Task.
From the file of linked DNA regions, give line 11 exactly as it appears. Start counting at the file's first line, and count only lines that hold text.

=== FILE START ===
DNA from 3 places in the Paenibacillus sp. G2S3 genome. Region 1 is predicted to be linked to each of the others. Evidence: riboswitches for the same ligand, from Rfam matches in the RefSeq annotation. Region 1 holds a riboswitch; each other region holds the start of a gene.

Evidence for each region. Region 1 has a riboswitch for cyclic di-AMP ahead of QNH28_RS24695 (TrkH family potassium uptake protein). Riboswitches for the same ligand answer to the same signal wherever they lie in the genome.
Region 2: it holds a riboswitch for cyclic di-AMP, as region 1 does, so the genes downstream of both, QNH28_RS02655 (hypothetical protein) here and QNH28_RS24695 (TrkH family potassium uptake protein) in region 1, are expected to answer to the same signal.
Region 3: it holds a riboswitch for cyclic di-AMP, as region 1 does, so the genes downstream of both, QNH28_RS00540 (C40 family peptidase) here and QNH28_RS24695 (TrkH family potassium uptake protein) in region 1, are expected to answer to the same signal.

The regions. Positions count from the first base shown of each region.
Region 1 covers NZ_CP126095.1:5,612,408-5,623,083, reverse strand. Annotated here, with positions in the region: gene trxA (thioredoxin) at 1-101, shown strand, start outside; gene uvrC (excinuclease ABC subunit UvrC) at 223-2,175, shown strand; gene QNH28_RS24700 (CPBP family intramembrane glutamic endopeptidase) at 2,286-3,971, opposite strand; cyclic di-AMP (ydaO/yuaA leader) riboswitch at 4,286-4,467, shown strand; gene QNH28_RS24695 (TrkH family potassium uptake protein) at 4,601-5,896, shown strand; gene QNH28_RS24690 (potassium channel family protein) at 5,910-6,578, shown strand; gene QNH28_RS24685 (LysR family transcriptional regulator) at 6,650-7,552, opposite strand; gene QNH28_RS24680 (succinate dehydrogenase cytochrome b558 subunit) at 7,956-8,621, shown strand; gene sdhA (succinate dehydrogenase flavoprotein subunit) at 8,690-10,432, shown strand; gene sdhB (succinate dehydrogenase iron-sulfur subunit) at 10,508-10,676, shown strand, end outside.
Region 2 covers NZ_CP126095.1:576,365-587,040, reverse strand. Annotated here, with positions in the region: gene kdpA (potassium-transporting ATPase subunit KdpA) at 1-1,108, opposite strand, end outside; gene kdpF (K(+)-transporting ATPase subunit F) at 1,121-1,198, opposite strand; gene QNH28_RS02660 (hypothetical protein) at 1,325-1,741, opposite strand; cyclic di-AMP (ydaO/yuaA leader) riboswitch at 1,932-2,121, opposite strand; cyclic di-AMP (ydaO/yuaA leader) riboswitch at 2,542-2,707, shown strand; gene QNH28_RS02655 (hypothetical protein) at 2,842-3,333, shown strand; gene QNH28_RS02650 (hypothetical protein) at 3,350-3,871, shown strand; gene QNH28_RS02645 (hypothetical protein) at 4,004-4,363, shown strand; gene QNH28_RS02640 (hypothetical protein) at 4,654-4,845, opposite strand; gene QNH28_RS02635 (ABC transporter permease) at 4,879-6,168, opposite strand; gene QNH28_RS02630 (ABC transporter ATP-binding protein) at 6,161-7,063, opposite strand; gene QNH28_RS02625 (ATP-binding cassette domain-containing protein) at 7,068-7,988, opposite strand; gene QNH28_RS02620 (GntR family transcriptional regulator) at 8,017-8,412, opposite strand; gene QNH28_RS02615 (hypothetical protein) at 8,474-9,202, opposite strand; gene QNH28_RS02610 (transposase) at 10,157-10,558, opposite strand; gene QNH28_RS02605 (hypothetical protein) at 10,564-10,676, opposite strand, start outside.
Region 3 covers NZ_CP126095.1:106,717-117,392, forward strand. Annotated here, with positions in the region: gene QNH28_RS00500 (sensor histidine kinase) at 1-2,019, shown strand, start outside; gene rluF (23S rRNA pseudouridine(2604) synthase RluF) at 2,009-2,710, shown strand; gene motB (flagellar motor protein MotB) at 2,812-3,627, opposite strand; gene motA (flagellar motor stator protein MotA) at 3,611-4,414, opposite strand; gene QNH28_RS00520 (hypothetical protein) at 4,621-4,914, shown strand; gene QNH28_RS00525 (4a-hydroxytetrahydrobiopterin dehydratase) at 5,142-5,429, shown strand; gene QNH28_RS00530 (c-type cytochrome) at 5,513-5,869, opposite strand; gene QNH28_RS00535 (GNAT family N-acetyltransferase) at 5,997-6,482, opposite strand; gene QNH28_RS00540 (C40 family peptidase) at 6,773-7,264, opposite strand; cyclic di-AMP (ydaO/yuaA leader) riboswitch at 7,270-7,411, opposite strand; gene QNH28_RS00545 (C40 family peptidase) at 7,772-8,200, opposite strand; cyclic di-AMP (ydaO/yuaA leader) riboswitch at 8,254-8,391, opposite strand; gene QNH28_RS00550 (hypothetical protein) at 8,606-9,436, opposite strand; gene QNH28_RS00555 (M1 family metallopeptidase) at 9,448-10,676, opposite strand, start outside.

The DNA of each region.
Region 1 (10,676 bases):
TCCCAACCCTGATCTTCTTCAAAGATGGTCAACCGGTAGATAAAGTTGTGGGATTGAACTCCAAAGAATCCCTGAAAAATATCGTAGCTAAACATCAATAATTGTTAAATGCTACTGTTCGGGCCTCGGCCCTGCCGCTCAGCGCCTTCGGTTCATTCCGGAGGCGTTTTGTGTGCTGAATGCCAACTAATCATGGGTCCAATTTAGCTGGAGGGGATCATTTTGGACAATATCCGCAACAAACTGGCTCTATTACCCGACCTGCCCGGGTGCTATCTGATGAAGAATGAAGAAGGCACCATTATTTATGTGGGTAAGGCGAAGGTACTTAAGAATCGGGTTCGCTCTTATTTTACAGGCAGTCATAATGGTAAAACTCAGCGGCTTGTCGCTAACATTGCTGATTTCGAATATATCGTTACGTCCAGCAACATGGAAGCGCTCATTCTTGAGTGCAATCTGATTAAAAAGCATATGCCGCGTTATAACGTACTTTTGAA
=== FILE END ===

TCCCAACCCTGATCTTCTTCAAAGATGGTCAACCGGTAGATAAAGTTGTGGGATTGAACTCCAAAGAATCCCTGAAAAATATCGTAGCTAAACATCAATAATTGTTAAATGCTACTGTTCGGGCCTCGGCCCTGCCGCTCAGCGCCTTCGGTTCATTCCGGAGGCGTTTTGTGTGCTGAATGCCAACTAATCATGGGTCCAATTTAGCTGGAGGGGATCATTTTGGACAATATCCGCAACAAACTGGCTCTATTACCCGACCTGCCCGGGTGCTATCTGATGAAGAATGAAGAAGGCACCATTATTTATGTGGGTAAGGCGAAGGTACTTAAGAATCGGGTTCGCTCTTATTTTACAGGCAGTCATAATGGTAAAACTCAGCGGCTTGTCGCTAACATTGCTGATTTCGAATATATCGTTACGTCCAGCAACATGGAAGCGCTCATTCTTGAGTGCAATCTGATTAAAAAGCATATGCCGCGTTATAACGTACTTTTGAA